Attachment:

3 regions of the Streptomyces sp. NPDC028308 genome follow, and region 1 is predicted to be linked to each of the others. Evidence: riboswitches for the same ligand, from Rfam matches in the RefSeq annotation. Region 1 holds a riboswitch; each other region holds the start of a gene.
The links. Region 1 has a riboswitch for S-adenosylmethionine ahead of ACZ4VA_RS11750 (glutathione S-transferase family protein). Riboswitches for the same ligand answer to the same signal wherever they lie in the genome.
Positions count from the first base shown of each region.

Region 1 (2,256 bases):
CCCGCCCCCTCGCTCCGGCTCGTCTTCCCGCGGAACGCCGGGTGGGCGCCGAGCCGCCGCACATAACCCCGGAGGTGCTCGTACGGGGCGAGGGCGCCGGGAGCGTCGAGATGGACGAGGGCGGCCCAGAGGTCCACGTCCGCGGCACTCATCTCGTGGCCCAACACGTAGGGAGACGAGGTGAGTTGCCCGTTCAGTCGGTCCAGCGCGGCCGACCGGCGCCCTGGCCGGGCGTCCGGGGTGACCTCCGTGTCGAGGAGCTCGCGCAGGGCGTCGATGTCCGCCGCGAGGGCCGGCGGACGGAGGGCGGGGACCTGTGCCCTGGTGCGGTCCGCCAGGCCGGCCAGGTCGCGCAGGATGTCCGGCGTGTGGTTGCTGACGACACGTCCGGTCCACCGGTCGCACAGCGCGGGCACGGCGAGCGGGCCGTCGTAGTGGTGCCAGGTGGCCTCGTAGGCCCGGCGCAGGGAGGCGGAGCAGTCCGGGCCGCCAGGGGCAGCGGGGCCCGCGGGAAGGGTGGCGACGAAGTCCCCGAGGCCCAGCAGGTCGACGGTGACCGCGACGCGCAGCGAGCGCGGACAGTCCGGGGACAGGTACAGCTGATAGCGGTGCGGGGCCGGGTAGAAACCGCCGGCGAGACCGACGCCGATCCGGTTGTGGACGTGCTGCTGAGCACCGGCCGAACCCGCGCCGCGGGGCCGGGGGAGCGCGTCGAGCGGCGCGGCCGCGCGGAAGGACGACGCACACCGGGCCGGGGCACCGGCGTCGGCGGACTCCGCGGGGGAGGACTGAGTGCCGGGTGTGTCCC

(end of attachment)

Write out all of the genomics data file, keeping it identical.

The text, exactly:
3 regions of the Streptomyces sp. NPDC028308 genome follow, and region 1 is predicted to be linked to each of the others. Evidence: riboswitches for the same ligand, from Rfam matches in the RefSeq annotation. Region 1 holds a riboswitch; each other region holds the start of a gene.
The links. Region 1 has a riboswitch for S-adenosylmethionine ahead of ACZ4VA_RS11750 (glutathione S-transferase family protein). Riboswitches for the same ligand answer to the same signal wherever they lie in the genome.
Positions count from the first base shown of each region.

Region 1 (2,256 bases):
CCCGCCCCCTCGCTCCGGCTCGTCTTCCCGCGGAACGCCGGGTGGGCGCCGAGCCGCCGCACATAACCCCGGAGGTGCTCGTACGGGGCGAGGGCGCCGGGAGCGTCGAGATGGACGAGGGCGGCCCAGAGGTCCACGTCCGCGGCACTCATCTCGTGGCCCAACACGTAGGGAGACGAGGTGAGTTGCCCGTTCAGTCGGTCCAGCGCGGCCGACCGGCGCCCTGGCCGGGCGTCCGGGGTGACCTCCGTGTCGAGGAGCTCGCGCAGGGCGTCGATGTCCGCCGCGAGGGCCGGCGGACGGAGGGCGGGGACCTGTGCCCTGGTGCGGTCCGCCAGGCCGGCCAGGTCGCGCAGGATGTCCGGCGTGTGGTTGCTGACGACACGTCCGGTCCACCGGTCGCACAGCGCGGGCACGGCGAGCGGGCCGTCGTAGTGGTGCCAGGTGGCCTCGTAGGCCCGGCGCAGGGAGGCGGAGCAGTCCGGGCCGCCAGGGGCAGCGGGGCCCGCGGGAAGGGTGGCGACGAAGTCCCCGAGGCCCAGCAGGTCGACGGTGACCGCGACGCGCAGCGAGCGCGGACAGTCCGGGGACAGGTACAGCTGATAGCGGTGCGGGGCCGGGTAGAAACCGCCGGCGAGACCGACGCCGATCCGGTTGTGGACGTGCTGCTGAGCACCGGCCGAACCCGCGCCGCGGGGCCGGGGGAGCGCGTCGAGCGGCGCGGCCGCGCGGAAGGACGACGCACACCGGGCCGGGGCACCGGCGTCGGCGGACTCCGCGGGGGAGGACTGAGTGCCGGGTGTGTCCC